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Emma B BS: No longer Great Britain? (220* d) RE: BS: No longer Great Britain? 14 Aug 10

I'd like to ask Gaint just exactly where he gets his figure of "the 300,000 drug addicts on incapacity benefits, those who have contributed least to society" but I think it is probably all too obvious

"350,000 heroin and crack addicts claim a staggering 1.6bn in benefits"
By Daily Mail Reporter

This seems at odds with a statement by Chris Grayling (Minister of State (Employment), Work and Pensions; Epsom and Ewell, Conservative) in Written answers and statements, 20 July 2010

"Drug and alcohol addiction is one of the most damaging root causes of poverty, and helping people who are trapped on benefits through drug and alcohol addiction so that they can recover and find employment is a top priority for the Government.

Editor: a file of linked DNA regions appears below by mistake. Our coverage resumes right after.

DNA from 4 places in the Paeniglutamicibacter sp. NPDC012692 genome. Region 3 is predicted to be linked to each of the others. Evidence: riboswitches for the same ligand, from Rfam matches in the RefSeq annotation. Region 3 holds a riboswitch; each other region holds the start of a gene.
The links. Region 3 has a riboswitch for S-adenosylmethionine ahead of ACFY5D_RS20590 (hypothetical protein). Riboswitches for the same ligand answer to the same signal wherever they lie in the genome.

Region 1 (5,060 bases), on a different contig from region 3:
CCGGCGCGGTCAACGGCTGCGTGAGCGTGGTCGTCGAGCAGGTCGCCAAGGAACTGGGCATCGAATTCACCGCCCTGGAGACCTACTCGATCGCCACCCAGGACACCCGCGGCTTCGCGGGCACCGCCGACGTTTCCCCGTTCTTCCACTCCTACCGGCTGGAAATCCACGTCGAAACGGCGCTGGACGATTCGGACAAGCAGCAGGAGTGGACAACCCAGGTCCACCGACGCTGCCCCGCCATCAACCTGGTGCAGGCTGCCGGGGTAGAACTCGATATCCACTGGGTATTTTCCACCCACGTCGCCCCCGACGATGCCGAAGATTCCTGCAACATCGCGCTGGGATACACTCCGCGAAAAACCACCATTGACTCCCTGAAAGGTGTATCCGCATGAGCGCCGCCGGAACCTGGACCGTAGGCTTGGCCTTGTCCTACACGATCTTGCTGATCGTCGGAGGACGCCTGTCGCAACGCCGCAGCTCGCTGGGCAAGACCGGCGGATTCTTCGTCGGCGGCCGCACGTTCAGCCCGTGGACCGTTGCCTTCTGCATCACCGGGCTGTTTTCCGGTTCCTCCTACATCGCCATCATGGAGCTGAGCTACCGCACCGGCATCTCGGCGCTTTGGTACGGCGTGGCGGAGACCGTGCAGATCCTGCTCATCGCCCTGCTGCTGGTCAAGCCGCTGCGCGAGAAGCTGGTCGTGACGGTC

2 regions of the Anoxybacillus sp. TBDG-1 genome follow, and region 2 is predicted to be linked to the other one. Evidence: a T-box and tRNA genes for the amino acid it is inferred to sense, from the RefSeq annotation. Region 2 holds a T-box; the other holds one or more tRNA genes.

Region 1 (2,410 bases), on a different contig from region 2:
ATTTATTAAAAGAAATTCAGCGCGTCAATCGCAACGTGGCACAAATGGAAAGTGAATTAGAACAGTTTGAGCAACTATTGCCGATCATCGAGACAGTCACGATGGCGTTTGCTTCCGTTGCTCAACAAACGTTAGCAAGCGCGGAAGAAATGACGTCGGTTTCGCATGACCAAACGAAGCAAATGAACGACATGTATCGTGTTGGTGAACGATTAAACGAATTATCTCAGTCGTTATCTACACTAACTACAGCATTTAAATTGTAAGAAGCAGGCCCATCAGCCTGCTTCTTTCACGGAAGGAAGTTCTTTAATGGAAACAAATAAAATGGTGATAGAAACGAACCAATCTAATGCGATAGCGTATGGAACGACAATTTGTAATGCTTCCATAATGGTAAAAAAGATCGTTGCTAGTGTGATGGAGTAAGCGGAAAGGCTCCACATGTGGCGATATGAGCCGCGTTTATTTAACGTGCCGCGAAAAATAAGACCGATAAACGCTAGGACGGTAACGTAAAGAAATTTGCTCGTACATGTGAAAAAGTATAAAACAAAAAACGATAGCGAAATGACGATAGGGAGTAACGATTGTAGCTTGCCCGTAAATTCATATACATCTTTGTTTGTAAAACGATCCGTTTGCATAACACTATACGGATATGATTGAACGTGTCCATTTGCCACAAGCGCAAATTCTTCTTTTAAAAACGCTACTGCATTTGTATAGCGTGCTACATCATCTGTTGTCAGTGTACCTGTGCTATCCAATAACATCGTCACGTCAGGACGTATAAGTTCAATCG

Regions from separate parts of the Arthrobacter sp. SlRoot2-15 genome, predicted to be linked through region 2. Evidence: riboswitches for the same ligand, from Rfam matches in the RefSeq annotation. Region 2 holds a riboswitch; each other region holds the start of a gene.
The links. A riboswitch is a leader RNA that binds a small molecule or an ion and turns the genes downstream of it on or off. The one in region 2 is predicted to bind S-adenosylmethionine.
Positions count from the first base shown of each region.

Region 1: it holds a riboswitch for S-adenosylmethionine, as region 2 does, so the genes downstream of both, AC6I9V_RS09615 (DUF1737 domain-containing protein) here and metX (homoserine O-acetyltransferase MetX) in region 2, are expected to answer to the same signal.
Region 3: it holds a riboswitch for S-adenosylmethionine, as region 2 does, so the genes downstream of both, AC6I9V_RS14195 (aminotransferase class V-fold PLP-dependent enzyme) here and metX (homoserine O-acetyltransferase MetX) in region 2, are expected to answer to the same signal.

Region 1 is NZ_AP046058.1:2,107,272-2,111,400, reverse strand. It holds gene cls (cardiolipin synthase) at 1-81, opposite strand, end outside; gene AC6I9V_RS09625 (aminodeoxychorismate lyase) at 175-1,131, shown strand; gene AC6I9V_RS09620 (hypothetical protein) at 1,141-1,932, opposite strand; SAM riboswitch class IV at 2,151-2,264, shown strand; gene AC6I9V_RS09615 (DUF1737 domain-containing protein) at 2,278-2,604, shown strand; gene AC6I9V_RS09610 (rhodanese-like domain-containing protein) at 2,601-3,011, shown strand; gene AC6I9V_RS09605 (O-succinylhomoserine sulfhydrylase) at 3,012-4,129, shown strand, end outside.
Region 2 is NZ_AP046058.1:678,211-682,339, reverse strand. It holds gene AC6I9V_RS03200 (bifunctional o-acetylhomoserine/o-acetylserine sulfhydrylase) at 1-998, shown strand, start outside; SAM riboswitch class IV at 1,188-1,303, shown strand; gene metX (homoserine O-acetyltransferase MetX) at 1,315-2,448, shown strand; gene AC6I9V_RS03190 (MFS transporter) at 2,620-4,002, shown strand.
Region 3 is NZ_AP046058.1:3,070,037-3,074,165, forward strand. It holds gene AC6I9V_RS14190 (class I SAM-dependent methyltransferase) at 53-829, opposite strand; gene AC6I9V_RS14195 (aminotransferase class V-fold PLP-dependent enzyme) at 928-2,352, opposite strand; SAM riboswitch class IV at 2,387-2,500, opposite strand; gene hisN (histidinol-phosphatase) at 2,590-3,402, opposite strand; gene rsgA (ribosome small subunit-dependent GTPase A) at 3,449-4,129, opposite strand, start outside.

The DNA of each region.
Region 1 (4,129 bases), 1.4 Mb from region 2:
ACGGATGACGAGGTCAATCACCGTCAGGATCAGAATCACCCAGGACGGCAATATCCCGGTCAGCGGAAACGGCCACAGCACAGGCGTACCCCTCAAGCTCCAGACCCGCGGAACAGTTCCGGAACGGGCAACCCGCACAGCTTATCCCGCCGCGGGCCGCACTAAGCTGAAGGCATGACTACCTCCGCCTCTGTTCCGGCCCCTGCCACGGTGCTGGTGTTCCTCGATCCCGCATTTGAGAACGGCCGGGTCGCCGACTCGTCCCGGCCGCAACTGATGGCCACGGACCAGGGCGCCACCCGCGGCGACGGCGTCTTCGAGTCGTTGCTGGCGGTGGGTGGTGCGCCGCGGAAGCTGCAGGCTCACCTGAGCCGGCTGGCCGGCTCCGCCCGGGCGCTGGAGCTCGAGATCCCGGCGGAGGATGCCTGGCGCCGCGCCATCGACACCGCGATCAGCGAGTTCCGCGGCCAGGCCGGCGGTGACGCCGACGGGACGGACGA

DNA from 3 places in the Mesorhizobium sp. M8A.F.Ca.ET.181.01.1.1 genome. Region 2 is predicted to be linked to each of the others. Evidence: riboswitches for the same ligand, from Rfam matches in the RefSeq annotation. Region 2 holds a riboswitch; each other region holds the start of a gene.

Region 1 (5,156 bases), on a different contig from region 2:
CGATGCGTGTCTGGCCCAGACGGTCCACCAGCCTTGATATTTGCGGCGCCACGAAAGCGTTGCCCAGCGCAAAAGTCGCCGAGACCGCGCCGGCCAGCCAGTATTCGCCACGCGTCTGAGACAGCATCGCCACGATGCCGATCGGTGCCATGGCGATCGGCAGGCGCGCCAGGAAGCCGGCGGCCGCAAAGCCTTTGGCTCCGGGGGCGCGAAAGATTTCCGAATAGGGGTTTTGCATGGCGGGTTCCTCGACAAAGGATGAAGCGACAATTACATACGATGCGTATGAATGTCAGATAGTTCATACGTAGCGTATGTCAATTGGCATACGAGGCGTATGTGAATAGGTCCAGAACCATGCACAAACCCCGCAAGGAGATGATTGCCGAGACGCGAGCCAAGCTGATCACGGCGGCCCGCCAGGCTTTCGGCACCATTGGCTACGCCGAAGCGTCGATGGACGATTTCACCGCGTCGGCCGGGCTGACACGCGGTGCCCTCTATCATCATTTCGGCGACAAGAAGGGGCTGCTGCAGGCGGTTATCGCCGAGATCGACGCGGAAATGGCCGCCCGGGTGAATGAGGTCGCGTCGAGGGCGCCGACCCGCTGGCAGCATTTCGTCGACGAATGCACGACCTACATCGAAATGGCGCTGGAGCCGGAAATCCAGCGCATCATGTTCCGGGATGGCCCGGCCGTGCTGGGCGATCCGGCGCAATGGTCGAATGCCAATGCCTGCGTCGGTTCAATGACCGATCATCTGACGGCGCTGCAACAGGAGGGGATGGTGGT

....we do have data for incapacity benefit and severe disablement allowance where the main disabling condition is listed as drug abuse. We also have estimates for the number of working age claimants who are problem drug users in England.

Incapacity benefit and severe disablement allowance claimants with the main disabling condition of drug abuse As at November:
2005 48,200
2006 49,080
2007 51,220
2008 49,790
2009 41,230 - rounded to the nearest 10

Drug or alcohol dependency does not of itself confer entitlement to incapacity benefits.
To qualify for incapacity benefit/severe disablement allowance, claimants have to undertake a medical assessment of incapacity for work. This assesses the effects of a person's condition on their ability to carry out a number of everyday activities relevant to work.
People with a recorded diagnosis of alcohol or drug dependency may have other diagnoses, for example mental illness, which result in their incapacity for work.

Causes of incapacity are based on the International Classification of Diseases, 10th Revision, published by the World Health Organisation:"

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